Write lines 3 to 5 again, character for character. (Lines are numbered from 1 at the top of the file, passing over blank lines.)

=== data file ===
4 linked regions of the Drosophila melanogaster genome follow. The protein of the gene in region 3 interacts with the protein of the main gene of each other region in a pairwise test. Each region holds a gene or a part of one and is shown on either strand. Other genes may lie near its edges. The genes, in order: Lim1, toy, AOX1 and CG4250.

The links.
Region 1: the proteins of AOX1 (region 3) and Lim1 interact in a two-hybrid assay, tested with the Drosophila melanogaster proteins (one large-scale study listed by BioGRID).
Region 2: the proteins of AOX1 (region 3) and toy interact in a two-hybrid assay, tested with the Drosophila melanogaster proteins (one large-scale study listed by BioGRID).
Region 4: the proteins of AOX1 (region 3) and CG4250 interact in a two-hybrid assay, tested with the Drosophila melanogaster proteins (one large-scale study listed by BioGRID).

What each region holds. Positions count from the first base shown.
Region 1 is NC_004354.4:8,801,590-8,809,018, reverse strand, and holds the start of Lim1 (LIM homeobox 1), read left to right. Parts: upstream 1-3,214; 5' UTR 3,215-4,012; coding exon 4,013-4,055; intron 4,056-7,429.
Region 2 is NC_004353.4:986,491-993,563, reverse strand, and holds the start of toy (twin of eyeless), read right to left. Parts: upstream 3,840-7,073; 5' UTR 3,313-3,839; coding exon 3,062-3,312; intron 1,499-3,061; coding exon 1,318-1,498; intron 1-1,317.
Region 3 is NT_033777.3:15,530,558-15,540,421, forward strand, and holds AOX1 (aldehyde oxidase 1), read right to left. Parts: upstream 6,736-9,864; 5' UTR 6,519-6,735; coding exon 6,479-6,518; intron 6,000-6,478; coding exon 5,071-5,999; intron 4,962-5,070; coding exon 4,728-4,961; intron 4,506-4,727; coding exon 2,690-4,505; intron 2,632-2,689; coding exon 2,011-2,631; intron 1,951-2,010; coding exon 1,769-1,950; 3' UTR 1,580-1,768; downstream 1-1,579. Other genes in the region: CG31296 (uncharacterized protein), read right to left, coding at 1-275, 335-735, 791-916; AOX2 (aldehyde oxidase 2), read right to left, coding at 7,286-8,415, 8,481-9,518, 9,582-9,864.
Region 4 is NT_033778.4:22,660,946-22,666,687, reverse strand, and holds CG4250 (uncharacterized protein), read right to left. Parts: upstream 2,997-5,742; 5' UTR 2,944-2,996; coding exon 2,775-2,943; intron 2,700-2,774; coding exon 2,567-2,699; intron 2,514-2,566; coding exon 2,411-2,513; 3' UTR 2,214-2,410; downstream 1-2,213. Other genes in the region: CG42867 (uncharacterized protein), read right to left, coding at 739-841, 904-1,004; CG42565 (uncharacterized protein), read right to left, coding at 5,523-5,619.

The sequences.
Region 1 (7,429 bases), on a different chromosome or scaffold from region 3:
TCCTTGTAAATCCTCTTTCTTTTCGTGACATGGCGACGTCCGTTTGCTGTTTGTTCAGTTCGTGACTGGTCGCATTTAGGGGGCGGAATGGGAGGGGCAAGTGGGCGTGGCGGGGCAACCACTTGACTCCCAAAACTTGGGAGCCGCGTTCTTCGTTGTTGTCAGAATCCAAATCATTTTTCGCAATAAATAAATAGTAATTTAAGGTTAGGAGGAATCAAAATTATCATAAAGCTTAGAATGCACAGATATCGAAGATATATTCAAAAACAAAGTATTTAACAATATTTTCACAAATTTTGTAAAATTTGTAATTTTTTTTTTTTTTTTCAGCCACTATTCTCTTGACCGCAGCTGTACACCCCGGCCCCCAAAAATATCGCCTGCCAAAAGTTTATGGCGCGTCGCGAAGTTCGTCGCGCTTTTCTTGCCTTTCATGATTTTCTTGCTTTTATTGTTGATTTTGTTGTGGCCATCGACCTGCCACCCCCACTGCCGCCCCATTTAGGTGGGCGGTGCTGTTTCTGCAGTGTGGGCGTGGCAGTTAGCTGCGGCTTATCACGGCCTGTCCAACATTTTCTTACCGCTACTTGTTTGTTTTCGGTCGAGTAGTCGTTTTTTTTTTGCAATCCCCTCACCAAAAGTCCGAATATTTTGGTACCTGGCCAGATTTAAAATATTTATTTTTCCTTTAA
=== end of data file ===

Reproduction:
Region 1: the proteins of AOX1 (region 3) and Lim1 interact in a two-hybrid assay, tested with the Drosophila melanogaster proteins (one large-scale study listed by BioGRID).
Region 2: the proteins of AOX1 (region 3) and toy interact in a two-hybrid assay, tested with the Drosophila melanogaster proteins (one large-scale study listed by BioGRID).
Region 4: the proteins of AOX1 (region 3) and CG4250 interact in a two-hybrid assay, tested with the Drosophila melanogaster proteins (one large-scale study listed by BioGRID).